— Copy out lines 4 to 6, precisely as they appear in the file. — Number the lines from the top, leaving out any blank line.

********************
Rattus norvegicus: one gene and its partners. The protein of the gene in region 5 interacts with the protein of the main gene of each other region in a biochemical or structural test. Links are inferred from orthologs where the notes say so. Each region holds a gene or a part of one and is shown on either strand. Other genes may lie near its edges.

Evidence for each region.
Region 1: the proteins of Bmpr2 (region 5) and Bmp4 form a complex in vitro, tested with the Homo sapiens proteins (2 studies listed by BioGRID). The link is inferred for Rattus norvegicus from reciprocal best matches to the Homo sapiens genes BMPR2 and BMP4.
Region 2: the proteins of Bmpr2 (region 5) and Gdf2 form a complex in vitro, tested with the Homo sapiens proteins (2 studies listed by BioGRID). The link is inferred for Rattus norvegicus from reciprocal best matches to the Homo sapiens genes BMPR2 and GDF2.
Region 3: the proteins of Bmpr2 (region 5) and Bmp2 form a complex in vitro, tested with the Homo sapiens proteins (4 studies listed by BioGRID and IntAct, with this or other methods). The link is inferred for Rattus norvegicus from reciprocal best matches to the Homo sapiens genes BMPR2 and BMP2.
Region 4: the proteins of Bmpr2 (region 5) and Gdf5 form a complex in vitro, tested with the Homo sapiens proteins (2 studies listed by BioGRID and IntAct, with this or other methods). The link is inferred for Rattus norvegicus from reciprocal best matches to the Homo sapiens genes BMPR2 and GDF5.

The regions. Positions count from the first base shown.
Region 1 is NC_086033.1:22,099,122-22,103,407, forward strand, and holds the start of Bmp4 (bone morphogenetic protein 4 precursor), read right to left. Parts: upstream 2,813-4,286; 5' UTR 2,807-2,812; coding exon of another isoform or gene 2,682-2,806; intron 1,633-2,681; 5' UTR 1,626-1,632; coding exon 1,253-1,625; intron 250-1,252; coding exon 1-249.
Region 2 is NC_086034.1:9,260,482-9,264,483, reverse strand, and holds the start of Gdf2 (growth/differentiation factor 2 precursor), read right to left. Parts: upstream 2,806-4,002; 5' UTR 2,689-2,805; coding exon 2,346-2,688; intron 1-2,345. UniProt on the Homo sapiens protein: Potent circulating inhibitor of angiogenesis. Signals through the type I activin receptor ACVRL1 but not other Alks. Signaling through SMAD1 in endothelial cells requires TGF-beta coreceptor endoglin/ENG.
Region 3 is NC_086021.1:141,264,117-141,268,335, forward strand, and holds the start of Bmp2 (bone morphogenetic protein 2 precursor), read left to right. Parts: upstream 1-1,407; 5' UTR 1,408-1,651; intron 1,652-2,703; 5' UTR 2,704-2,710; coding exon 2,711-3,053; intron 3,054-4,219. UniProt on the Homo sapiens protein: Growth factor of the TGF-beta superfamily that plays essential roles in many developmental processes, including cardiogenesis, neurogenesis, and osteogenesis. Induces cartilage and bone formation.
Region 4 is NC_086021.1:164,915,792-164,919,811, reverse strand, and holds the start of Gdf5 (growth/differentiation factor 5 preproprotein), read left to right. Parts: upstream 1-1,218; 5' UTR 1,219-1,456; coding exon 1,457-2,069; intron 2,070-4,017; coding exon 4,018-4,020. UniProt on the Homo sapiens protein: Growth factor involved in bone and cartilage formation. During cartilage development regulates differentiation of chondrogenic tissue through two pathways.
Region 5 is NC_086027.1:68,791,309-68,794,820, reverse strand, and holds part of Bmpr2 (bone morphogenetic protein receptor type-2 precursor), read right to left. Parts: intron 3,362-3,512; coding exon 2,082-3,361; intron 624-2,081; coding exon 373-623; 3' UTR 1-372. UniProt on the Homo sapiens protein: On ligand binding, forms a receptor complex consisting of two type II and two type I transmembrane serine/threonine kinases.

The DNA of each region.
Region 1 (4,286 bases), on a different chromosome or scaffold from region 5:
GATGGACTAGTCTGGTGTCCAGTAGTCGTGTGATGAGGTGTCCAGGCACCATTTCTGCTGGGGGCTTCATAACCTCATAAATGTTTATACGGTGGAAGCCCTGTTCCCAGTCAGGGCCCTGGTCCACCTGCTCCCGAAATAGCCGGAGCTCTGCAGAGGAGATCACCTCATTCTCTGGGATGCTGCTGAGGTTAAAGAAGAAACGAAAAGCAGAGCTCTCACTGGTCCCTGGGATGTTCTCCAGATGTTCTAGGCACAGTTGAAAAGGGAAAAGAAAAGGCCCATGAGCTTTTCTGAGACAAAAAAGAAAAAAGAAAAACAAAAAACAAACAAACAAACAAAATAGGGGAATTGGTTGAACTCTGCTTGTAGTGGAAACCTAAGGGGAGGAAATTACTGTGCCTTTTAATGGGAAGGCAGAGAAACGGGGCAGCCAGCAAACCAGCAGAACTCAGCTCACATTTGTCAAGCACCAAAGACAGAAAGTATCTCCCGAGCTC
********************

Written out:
Region 2: the proteins of Bmpr2 (region 5) and Gdf2 form a complex in vitro, tested with the Homo sapiens proteins (2 studies listed by BioGRID). The link is inferred for Rattus norvegicus from reciprocal best matches to the Homo sapiens genes BMPR2 and GDF2.
Region 3: the proteins of Bmpr2 (region 5) and Bmp2 form a complex in vitro, tested with the Homo sapiens proteins (4 studies listed by BioGRID and IntAct, with this or other methods). The link is inferred for Rattus norvegicus from reciprocal best matches to the Homo sapiens genes BMPR2 and BMP2.
Region 4: the proteins of Bmpr2 (region 5) and Gdf5 form a complex in vitro, tested with the Homo sapiens proteins (2 studies listed by BioGRID and IntAct, with this or other methods). The link is inferred for Rattus norvegicus from reciprocal best matches to the Homo sapiens genes BMPR2 and GDF5.